Amidst the tragedy of 9/11, nearly 3,000 individuals lost their lives and over 6,000 people were injured. The horrific numbers do not even begin to touch the countless individuals that received broken hearts from the loss of loved ones during that tragic terrorist attack. Many of those that were hurt the most, with the pain still lingering today, are the children of the victims of 9/11.
The children of 9/11 ranged from newborns to their late teens. Some were not even born. Yet, the pain of losing someone that they loved unconditionally, that lost their life in the largest terrorist attack on American soil, lingers on and may never fully heal.
Now, 15 years later, the children of 9/11 are grown up and ready to tell their stories and remember the parents and loves ones they lost during the attack on the Twin Towers.
Metro shared the experiences of seven children of 9/11, each from different backgrounds and each celebrating the lives of their lost parents in different ways. The two things they have in common are the tragic loss of a loved one and that 9/11 is a day that they will never forget.
Thea Trinidad was only ten years old when she heard her father say his final goodbye. As a child she remembers his love for wrestling and how being a tomboy coerced her to share that love. In honor of her father, she forged a career in wrestling and was named as the 2011 Inspirational Wrestler of the year by Pro Wrestling Illustrated.
Anjunelly Jean-Pierre was 19 when her mother lost her life in the World Trade Center Attack. Her mother was the manager of an executive cafe and Anjunelly chose to remember and celebrate her mother by taking on a similar task in life. Now 34, Anjunelly told the AP that she manages the Members’ Dining Room in Congress, hoping to bring people together over food just as her mother did.
Ryan McGowan was only 5 when his mother lost her life in the World Trade Center attack. In remembrance of his mother, he had the roman numerals ‘IX XI” tattooed on the back of his neck. When people see the tattoo and ask about its significance, he is forced to talk about how the terrorist attack impacted his life. It has become a form of therapy for him.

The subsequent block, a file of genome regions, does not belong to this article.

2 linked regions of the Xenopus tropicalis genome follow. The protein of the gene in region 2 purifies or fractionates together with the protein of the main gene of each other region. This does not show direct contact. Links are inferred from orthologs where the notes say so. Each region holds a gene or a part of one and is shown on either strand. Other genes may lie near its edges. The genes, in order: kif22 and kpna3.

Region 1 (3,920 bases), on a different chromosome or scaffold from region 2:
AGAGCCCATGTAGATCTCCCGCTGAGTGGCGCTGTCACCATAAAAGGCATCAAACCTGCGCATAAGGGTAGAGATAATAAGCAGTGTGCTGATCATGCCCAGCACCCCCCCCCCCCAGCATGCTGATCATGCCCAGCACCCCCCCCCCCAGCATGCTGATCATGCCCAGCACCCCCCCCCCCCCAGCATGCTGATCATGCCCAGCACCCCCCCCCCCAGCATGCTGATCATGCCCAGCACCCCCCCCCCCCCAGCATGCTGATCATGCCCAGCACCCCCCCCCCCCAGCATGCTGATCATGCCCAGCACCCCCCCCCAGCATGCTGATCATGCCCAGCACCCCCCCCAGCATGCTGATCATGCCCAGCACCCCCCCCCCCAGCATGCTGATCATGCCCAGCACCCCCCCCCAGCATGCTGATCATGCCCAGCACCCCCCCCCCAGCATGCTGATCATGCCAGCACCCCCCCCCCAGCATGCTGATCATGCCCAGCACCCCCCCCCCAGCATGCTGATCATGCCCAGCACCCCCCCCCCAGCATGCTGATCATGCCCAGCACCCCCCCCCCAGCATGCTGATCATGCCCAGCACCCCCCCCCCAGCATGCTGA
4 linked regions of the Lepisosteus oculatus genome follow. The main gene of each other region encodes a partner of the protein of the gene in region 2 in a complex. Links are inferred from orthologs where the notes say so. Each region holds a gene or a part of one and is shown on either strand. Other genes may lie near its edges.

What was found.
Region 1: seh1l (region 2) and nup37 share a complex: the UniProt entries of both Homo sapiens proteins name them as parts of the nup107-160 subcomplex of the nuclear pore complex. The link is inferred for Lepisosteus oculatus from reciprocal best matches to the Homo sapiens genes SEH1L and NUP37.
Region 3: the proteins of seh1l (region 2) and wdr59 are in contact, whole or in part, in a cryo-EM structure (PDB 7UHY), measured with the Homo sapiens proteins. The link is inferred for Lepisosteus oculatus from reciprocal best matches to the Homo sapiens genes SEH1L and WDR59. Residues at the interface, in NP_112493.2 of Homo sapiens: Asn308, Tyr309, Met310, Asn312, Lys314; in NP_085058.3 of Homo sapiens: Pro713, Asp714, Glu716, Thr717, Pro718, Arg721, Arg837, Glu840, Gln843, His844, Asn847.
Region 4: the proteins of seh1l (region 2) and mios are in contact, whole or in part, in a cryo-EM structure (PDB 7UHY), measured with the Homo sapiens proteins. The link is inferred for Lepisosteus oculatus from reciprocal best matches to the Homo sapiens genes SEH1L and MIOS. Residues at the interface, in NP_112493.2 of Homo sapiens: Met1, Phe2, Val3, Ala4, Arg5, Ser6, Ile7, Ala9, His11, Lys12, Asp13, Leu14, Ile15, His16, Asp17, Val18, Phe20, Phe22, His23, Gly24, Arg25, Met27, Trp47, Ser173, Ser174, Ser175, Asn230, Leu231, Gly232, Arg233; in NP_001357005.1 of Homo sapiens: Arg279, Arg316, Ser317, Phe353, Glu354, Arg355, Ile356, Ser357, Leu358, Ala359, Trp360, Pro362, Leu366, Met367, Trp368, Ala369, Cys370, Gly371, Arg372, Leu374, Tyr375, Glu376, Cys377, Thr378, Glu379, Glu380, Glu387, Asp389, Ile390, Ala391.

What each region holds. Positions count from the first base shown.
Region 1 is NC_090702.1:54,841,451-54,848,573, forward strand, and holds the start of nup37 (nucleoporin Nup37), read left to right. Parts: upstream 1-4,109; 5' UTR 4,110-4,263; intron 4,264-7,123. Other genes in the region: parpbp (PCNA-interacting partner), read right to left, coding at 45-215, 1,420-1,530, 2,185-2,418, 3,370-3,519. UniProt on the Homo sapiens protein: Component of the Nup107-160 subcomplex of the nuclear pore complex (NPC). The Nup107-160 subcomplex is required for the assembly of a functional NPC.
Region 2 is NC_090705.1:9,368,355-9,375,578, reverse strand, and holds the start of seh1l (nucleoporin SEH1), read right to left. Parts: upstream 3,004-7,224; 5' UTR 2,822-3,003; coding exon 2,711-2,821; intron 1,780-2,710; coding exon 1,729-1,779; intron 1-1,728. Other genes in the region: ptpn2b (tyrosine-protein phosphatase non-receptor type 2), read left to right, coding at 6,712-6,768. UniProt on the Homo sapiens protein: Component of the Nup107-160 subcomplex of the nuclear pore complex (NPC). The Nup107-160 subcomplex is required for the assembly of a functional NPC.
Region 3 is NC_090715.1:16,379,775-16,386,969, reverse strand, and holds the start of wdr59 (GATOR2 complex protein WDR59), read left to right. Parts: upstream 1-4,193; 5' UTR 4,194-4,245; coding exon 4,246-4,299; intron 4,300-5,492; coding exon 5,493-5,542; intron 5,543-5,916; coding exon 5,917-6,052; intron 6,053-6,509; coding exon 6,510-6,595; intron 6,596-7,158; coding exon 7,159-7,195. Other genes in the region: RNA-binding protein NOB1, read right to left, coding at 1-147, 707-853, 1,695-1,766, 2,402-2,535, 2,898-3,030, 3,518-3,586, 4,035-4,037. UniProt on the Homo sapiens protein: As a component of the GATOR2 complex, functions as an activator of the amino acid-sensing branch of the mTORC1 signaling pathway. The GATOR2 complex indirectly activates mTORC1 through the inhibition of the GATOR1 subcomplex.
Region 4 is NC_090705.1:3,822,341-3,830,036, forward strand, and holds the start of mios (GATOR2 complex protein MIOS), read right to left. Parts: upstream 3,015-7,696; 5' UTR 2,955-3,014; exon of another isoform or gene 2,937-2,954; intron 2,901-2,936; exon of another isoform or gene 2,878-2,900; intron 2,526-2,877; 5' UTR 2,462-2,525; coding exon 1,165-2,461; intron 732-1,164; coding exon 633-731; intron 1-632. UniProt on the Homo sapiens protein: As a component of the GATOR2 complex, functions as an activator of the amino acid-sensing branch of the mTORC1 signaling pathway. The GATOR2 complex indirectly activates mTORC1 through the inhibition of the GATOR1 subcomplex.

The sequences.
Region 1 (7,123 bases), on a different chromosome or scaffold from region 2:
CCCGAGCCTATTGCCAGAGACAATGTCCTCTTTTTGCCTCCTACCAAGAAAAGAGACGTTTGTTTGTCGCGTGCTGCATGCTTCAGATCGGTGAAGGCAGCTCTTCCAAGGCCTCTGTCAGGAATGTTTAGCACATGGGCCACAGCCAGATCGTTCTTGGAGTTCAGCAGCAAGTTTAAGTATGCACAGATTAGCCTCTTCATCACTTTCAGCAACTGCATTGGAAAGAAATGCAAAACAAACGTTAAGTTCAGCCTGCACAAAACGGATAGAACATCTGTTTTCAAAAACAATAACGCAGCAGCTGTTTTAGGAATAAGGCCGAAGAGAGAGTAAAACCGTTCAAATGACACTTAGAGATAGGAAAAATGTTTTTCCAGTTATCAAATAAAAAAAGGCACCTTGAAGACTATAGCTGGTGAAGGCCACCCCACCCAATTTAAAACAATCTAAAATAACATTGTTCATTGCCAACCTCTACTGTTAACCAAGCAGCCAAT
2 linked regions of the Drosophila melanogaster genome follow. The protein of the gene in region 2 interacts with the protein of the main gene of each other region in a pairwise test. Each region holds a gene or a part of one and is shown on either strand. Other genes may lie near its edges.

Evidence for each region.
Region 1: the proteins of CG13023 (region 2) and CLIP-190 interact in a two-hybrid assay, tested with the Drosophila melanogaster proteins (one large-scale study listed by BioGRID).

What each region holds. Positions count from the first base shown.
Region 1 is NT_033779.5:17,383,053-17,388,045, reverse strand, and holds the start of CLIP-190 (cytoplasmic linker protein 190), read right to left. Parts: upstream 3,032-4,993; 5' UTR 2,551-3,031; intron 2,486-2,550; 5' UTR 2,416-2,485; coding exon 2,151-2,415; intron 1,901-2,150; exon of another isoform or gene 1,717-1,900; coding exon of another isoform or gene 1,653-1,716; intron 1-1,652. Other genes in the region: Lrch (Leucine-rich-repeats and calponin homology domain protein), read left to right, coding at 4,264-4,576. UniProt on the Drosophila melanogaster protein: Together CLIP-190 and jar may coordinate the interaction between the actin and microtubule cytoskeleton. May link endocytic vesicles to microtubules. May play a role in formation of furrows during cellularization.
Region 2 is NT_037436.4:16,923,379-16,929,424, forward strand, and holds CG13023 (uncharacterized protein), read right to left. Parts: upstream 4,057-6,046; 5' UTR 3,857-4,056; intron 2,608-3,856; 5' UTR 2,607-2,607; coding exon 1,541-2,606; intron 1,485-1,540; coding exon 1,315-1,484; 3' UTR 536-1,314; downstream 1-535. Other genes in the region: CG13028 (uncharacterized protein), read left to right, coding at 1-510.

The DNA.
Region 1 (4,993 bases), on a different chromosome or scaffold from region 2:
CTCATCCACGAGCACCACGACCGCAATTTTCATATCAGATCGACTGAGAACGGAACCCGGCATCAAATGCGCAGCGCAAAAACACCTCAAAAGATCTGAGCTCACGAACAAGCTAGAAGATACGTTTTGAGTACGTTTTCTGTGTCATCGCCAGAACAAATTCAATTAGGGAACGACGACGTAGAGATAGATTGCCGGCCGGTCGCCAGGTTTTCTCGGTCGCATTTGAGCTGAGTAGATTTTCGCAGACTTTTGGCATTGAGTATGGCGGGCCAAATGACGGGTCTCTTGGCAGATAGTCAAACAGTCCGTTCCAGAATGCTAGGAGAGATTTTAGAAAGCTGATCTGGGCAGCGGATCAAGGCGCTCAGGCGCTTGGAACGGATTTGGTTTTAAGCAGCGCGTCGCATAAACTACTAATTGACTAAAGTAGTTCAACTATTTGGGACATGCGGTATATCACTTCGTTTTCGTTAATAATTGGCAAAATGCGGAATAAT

Ronald Milam Jr. was born after the 9/11 attack. Although he has no memories of that day, he chose to play his father’s favorite sport in school; basketball. In remembrance of his father, he proudly sports the number 33, the age his father was when he died at the Pentagon on 9/11
These are just a few samples of the children that lost loved ones during 9/11. Each remembers the event in a different way and each pays tribute to a loved one in their own unique manner.
— CNN (@CNN) September 9, 2016
In total, 3,051 children under the age of 18 lost parents during the 9/11 attacks, according to the LA Times. Each shares a horrific connection that no one wishes to be part of.
The children of 9/11 share a unique connection that bonds them together and allows them a unique opportunity to share their experiences with others that might experience similar losses.
During the attacks on Paris earlier this year, some of the children of 9/11 chose to reach out to the people of Paris to share their empathy.
— Amanda Lance (@dal4kids) September 11, 2016
The Children of 9/11 understand how terrorist attacks can impact the lives of those that have a connection to the victims. When Paris was under attack earlier this year, a group of the 9/11 children came together to share their experiences with the residents of Paris and reassure them that they are not alone and that we, as Americans, care for them deeply and will do what it takes to assist them during the tough time.
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